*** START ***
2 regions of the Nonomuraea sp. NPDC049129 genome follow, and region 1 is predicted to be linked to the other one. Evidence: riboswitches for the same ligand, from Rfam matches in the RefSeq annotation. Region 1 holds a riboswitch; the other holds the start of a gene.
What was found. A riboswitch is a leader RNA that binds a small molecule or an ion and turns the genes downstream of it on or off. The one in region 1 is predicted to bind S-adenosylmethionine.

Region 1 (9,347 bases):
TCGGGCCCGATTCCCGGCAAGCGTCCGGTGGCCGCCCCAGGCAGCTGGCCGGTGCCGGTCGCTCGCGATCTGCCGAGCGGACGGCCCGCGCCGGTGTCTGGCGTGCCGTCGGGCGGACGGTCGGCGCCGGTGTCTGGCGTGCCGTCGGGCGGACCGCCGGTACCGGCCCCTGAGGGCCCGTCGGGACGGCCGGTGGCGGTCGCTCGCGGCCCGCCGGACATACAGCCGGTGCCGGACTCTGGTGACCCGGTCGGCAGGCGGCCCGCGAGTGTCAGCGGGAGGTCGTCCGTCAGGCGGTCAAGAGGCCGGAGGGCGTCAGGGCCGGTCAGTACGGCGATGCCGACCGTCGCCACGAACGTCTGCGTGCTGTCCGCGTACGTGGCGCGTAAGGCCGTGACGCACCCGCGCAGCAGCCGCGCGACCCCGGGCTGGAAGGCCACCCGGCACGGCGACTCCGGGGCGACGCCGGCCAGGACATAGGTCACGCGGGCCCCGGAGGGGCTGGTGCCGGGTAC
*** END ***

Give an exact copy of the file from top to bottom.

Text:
2 regions of the Nonomuraea sp. NPDC049129 genome follow, and region 1 is predicted to be linked to the other one. Evidence: riboswitches for the same ligand, from Rfam matches in the RefSeq annotation. Region 1 holds a riboswitch; the other holds the start of a gene.
What was found. A riboswitch is a leader RNA that binds a small molecule or an ion and turns the genes downstream of it on or off. The one in region 1 is predicted to bind S-adenosylmethionine.

Region 1 (9,347 bases):
TCGGGCCCGATTCCCGGCAAGCGTCCGGTGGCCGCCCCAGGCAGCTGGCCGGTGCCGGTCGCTCGCGATCTGCCGAGCGGACGGCCCGCGCCGGTGTCTGGCGTGCCGTCGGGCGGACGGTCGGCGCCGGTGTCTGGCGTGCCGTCGGGCGGACCGCCGGTACCGGCCCCTGAGGGCCCGTCGGGACGGCCGGTGGCGGTCGCTCGCGGCCCGCCGGACATACAGCCGGTGCCGGACTCTGGTGACCCGGTCGGCAGGCGGCCCGCGAGTGTCAGCGGGAGGTCGTCCGTCAGGCGGTCAAGAGGCCGGAGGGCGTCAGGGCCGGTCAGTACGGCGATGCCGACCGTCGCCACGAACGTCTGCGTGCTGTCCGCGTACGTGGCGCGTAAGGCCGTGACGCACCCGCGCAGCAGCCGCGCGACCCCGGGCTGGAAGGCCACCCGGCACGGCGACTCCGGGGCGACGCCGGCCAGGACATAGGTCACGCGGGCCCCGGAGGGGCTGGTGCCGGGTAC